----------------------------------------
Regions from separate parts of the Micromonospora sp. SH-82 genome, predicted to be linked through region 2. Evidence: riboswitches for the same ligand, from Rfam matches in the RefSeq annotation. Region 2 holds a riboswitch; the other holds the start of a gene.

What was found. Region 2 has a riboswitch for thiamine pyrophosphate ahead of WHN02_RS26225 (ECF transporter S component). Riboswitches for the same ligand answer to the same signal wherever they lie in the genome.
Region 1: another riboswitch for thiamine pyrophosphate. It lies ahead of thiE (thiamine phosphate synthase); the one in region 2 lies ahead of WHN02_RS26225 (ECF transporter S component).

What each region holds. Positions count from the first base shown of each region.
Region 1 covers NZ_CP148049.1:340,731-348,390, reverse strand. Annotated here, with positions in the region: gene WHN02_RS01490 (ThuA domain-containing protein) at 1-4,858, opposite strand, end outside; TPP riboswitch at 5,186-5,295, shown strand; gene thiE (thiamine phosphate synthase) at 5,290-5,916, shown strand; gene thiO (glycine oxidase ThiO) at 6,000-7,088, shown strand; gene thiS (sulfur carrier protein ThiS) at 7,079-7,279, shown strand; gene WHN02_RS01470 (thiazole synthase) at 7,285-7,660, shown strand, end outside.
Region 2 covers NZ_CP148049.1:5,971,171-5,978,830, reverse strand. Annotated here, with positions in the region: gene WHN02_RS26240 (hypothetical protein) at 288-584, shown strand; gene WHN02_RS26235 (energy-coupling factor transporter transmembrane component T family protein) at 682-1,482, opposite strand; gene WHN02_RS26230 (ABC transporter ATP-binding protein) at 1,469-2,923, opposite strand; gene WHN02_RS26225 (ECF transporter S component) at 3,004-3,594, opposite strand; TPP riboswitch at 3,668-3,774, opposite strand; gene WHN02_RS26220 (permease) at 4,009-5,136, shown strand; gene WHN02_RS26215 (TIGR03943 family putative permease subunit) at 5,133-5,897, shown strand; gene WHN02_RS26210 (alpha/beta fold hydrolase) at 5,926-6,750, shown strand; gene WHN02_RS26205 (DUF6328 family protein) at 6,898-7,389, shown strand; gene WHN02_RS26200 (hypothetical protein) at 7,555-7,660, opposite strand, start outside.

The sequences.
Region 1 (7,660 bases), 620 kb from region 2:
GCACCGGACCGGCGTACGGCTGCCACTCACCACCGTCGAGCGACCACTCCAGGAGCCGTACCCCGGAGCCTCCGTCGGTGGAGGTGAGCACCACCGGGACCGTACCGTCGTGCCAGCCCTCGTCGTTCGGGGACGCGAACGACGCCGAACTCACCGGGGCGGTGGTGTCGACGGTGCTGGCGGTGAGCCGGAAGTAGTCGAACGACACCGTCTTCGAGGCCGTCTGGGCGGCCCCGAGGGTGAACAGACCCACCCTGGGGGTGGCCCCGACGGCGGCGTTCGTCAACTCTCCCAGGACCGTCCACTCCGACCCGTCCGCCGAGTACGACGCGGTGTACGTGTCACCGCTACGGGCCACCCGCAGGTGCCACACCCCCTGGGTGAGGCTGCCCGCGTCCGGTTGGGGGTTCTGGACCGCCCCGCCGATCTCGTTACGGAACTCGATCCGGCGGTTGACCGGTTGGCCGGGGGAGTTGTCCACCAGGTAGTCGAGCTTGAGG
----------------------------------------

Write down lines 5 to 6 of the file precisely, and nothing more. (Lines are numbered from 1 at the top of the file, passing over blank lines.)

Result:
Region 1 covers NZ_CP148049.1:340,731-348,390, reverse strand. Annotated here, with positions in the region: gene WHN02_RS01490 (ThuA domain-containing protein) at 1-4,858, opposite strand, end outside; TPP riboswitch at 5,186-5,295, shown strand; gene thiE (thiamine phosphate synthase) at 5,290-5,916, shown strand; gene thiO (glycine oxidase ThiO) at 6,000-7,088, shown strand; gene thiS (sulfur carrier protein ThiS) at 7,079-7,279, shown strand; gene WHN02_RS01470 (thiazole synthase) at 7,285-7,660, shown strand, end outside.
Region 2 covers NZ_CP148049.1:5,971,171-5,978,830, reverse strand. Annotated here, with positions in the region: gene WHN02_RS26240 (hypothetical protein) at 288-584, shown strand; gene WHN02_RS26235 (energy-coupling factor transporter transmembrane component T family protein) at 682-1,482, opposite strand; gene WHN02_RS26230 (ABC transporter ATP-binding protein) at 1,469-2,923, opposite strand; gene WHN02_RS26225 (ECF transporter S component) at 3,004-3,594, opposite strand; TPP riboswitch at 3,668-3,774, opposite strand; gene WHN02_RS26220 (permease) at 4,009-5,136, shown strand; gene WHN02_RS26215 (TIGR03943 family putative permease subunit) at 5,133-5,897, shown strand; gene WHN02_RS26210 (alpha/beta fold hydrolase) at 5,926-6,750, shown strand; gene WHN02_RS26205 (DUF6328 family protein) at 6,898-7,389, shown strand; gene WHN02_RS26200 (hypothetical protein) at 7,555-7,660, opposite strand, start outside.